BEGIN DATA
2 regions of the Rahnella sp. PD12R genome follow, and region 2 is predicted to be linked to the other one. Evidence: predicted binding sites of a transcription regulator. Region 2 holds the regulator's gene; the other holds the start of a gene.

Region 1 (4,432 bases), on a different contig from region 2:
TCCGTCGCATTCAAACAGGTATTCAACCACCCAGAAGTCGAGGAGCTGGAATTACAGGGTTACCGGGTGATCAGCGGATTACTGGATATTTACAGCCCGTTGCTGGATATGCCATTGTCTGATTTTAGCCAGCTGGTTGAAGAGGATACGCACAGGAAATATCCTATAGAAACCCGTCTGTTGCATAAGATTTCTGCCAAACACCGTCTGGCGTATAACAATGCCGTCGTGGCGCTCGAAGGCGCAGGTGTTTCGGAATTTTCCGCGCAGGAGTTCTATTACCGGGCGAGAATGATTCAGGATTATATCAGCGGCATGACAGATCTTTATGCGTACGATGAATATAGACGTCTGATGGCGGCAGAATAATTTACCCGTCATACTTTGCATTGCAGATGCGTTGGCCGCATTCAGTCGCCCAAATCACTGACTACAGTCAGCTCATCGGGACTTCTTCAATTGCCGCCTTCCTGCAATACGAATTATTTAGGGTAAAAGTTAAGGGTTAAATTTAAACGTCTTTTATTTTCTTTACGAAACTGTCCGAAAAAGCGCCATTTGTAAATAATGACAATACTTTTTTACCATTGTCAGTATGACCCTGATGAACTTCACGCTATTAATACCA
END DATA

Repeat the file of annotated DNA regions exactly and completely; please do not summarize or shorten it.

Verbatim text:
2 regions of the Rahnella sp. PD12R genome follow, and region 2 is predicted to be linked to the other one. Evidence: predicted binding sites of a transcription regulator. Region 2 holds the regulator's gene; the other holds the start of a gene.

Region 1 (4,432 bases), on a different contig from region 2:
TCCGTCGCATTCAAACAGGTATTCAACCACCCAGAAGTCGAGGAGCTGGAATTACAGGGTTACCGGGTGATCAGCGGATTACTGGATATTTACAGCCCGTTGCTGGATATGCCATTGTCTGATTTTAGCCAGCTGGTTGAAGAGGATACGCACAGGAAATATCCTATAGAAACCCGTCTGTTGCATAAGATTTCTGCCAAACACCGTCTGGCGTATAACAATGCCGTCGTGGCGCTCGAAGGCGCAGGTGTTTCGGAATTTTCCGCGCAGGAGTTCTATTACCGGGCGAGAATGATTCAGGATTATATCAGCGGCATGACAGATCTTTATGCGTACGATGAATATAGACGTCTGATGGCGGCAGAATAATTTACCCGTCATACTTTGCATTGCAGATGCGTTGGCCGCATTCAGTCGCCCAAATCACTGACTACAGTCAGCTCATCGGGACTTCTTCAATTGCCGCCTTCCTGCAATACGAATTATTTAGGGTAAAAGTTAAGGGTTAAATTTAAACGTCTTTTATTTTCTTTACGAAACTGTCCGAAAAAGCGCCATTTGTAAATAATGACAATACTTTTTTACCATTGTCAGTATGACCCTGATGAACTTCACGCTATTAATACCA